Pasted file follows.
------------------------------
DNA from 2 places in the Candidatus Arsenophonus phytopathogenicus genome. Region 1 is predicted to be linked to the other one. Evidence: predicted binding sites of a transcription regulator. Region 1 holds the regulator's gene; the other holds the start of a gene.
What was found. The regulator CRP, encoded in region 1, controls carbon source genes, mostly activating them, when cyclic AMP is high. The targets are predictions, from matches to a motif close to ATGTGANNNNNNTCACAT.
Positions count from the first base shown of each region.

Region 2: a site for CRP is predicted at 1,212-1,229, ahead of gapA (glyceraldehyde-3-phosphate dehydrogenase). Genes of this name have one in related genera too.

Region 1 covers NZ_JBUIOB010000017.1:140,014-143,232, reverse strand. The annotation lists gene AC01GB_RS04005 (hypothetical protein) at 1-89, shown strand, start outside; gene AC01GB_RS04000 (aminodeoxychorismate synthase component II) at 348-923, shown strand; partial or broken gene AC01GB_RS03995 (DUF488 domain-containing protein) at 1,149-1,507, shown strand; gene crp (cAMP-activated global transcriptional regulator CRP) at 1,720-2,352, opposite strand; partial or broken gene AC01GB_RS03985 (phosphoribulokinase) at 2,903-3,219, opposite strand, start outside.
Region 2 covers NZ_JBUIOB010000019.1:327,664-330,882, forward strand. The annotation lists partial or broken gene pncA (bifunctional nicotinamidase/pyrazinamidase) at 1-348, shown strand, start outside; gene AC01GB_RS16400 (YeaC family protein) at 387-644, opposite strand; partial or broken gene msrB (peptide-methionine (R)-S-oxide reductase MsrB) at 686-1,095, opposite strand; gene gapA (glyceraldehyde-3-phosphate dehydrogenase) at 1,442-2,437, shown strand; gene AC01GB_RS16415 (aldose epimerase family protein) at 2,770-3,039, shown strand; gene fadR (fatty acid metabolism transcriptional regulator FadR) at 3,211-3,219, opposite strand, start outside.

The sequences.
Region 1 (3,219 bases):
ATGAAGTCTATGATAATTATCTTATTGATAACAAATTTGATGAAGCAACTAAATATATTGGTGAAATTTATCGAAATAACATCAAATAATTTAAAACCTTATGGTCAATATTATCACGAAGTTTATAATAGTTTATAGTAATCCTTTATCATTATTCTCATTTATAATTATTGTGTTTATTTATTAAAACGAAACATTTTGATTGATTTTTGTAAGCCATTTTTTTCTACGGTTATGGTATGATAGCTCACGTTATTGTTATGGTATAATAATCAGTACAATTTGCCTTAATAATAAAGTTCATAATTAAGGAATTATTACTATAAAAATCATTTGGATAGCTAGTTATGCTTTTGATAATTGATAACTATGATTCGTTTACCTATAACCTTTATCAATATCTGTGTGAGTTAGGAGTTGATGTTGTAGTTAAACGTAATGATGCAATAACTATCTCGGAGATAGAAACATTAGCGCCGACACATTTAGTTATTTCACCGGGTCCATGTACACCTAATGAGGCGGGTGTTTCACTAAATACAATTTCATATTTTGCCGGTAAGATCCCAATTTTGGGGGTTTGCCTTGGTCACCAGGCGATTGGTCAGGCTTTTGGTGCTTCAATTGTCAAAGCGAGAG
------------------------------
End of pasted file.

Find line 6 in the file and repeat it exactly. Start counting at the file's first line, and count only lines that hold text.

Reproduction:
Region 2 covers NZ_JBUIOB010000019.1:327,664-330,882, forward strand. The annotation lists partial or broken gene pncA (bifunctional nicotinamidase/pyrazinamidase) at 1-348, shown strand, start outside; gene AC01GB_RS16400 (YeaC family protein) at 387-644, opposite strand; partial or broken gene msrB (peptide-methionine (R)-S-oxide reductase MsrB) at 686-1,095, opposite strand; gene gapA (glyceraldehyde-3-phosphate dehydrogenase) at 1,442-2,437, shown strand; gene AC01GB_RS16415 (aldose epimerase family protein) at 2,770-3,039, shown strand; gene fadR (fatty acid metabolism transcriptional regulator FadR) at 3,211-3,219, opposite strand, start outside.